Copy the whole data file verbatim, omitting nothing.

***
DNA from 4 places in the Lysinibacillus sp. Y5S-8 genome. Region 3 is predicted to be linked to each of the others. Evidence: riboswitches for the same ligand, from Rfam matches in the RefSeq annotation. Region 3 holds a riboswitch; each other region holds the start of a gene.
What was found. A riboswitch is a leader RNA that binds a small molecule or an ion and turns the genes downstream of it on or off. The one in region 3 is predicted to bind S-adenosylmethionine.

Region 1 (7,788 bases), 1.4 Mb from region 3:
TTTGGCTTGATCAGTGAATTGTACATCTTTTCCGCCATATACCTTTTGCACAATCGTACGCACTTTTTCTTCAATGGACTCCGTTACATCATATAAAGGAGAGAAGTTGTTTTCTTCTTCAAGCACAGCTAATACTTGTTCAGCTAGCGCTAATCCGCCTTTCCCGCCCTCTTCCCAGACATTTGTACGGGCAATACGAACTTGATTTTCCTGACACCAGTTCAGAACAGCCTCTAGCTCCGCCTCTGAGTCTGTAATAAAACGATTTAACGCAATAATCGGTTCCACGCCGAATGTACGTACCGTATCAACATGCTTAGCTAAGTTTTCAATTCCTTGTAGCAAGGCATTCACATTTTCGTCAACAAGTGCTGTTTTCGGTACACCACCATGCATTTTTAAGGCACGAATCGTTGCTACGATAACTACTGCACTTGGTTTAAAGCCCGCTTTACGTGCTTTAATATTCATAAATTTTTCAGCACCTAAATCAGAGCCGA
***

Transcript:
DNA from 4 places in the Lysinibacillus sp. Y5S-8 genome. Region 3 is predicted to be linked to each of the others. Evidence: riboswitches for the same ligand, from Rfam matches in the RefSeq annotation. Region 3 holds a riboswitch; each other region holds the start of a gene.
What was found. A riboswitch is a leader RNA that binds a small molecule or an ion and turns the genes downstream of it on or off. The one in region 3 is predicted to bind S-adenosylmethionine.

Region 1 (7,788 bases), 1.4 Mb from region 3:
TTTGGCTTGATCAGTGAATTGTACATCTTTTCCGCCATATACCTTTTGCACAATCGTACGCACTTTTTCTTCAATGGACTCCGTTACATCATATAAAGGAGAGAAGTTGTTTTCTTCTTCAAGCACAGCTAATACTTGTTCAGCTAGCGCTAATCCGCCTTTCCCGCCCTCTTCCCAGACATTTGTACGGGCAATACGAACTTGATTTTCCTGACACCAGTTCAGAACAGCCTCTAGCTCCGCCTCTGAGTCTGTAATAAAACGATTTAACGCAATAATCGGTTCCACGCCGAATGTACGTACCGTATCAACATGCTTAGCTAAGTTTTCAATTCCTTGTAGCAAGGCATTCACATTTTCGTCAACAAGTGCTGTTTTCGGTACACCACCATGCATTTTTAAGGCACGAATCGTTGCTACGATAACTACTGCACTTGGTTTAAAGCCCGCTTTACGTGCTTTAATATTCATAAATTTTTCAGCACCTAAATCAGAGCCGA